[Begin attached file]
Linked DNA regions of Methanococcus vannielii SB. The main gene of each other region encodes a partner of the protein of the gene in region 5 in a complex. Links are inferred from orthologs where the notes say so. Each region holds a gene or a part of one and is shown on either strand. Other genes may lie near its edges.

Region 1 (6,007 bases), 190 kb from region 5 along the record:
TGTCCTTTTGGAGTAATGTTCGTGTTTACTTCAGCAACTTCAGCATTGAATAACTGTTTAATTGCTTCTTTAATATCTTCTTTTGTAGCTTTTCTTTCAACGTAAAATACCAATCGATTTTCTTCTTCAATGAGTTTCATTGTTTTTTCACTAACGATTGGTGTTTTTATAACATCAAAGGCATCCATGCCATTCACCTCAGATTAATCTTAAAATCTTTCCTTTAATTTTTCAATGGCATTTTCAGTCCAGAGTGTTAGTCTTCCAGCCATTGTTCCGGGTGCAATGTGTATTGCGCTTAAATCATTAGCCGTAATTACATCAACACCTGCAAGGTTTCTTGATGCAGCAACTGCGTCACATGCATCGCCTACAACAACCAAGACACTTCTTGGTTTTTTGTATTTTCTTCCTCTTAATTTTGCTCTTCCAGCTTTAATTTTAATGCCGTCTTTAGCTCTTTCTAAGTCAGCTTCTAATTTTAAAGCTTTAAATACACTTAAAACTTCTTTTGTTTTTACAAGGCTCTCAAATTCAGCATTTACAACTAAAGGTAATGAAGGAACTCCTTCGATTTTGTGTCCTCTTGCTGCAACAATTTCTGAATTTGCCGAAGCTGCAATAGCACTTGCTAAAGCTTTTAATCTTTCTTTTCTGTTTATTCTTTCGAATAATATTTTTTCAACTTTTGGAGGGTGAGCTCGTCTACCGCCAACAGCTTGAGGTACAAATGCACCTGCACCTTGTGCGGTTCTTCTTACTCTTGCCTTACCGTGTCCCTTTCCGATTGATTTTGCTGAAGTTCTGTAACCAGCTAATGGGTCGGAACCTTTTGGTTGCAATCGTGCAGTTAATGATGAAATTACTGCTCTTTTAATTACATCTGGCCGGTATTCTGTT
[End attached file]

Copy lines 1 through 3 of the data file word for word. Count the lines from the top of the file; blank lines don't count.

Linked DNA regions of Methanococcus vannielii SB. The main gene of each other region encodes a partner of the protein of the gene in region 5 in a complex. Links are inferred from orthologs where the notes say so. Each region holds a gene or a part of one and is shown on either strand. Other genes may lie near its edges.

Region 1 (6,007 bases), 190 kb from region 5 along the record:
TGTCCTTTTGGAGTAATGTTCGTGTTTACTTCAGCAACTTCAGCATTGAATAACTGTTTAATTGCTTCTTTAATATCTTCTTTTGTAGCTTTTCTTTCAACGTAAAATACCAATCGATTTTCTTCTTCAATGAGTTTCATTGTTTTTTCACTAACGATTGGTGTTTTTATAACATCAAAGGCATCCATGCCATTCACCTCAGATTAATCTTAAAATCTTTCCTTTAATTTTTCAATGGCATTTTCAGTCCAGAGTGTTAGTCTTCCAGCCATTGTTCCGGGTGCAATGTGTATTGCGCTTAAATCATTAGCCGTAATTACATCAACACCTGCAAGGTTTCTTGATGCAGCAACTGCGTCACATGCATCGCCTACAACAACCAAGACACTTCTTGGTTTTTTGTATTTTCTTCCTCTTAATTTTGCTCTTCCAGCTTTAATTTTAATGCCGTCTTTAGCTCTTTCTAAGTCAGCTTCTAATTTTAAAGCTTTAAATACACTTAAAACTTCTTTTGTTTTTACAAGGCTCTCAAATTCAGCATTTACAACTAAAGGTAATGAAGGAACTCCTTCGATTTTGTGTCCTCTTGCTGCAACAATTTCTGAATTTGCCGAAGCTGCAATAGCACTTGCTAAAGCTTTTAATCTTTCTTTTCTGTTTATTCTTTCGAATAATATTTTTTCAACTTTTGGAGGGTGAGCTCGTCTACCGCCAACAGCTTGAGGTACAAATGCACCTGCACCTTGTGCGGTTCTTCTTACTCTTGCCTTACCGTGTCCCTTTCCGATTGATTTTGCTGAAGTTCTGTAACCAGCTAATGGGTCGGAACCTTTTGGTTGCAATCGTGCAGTTAATGATGAAATTACTGCTCTTTTAATTACATCTGGCCGGTATTCTGTT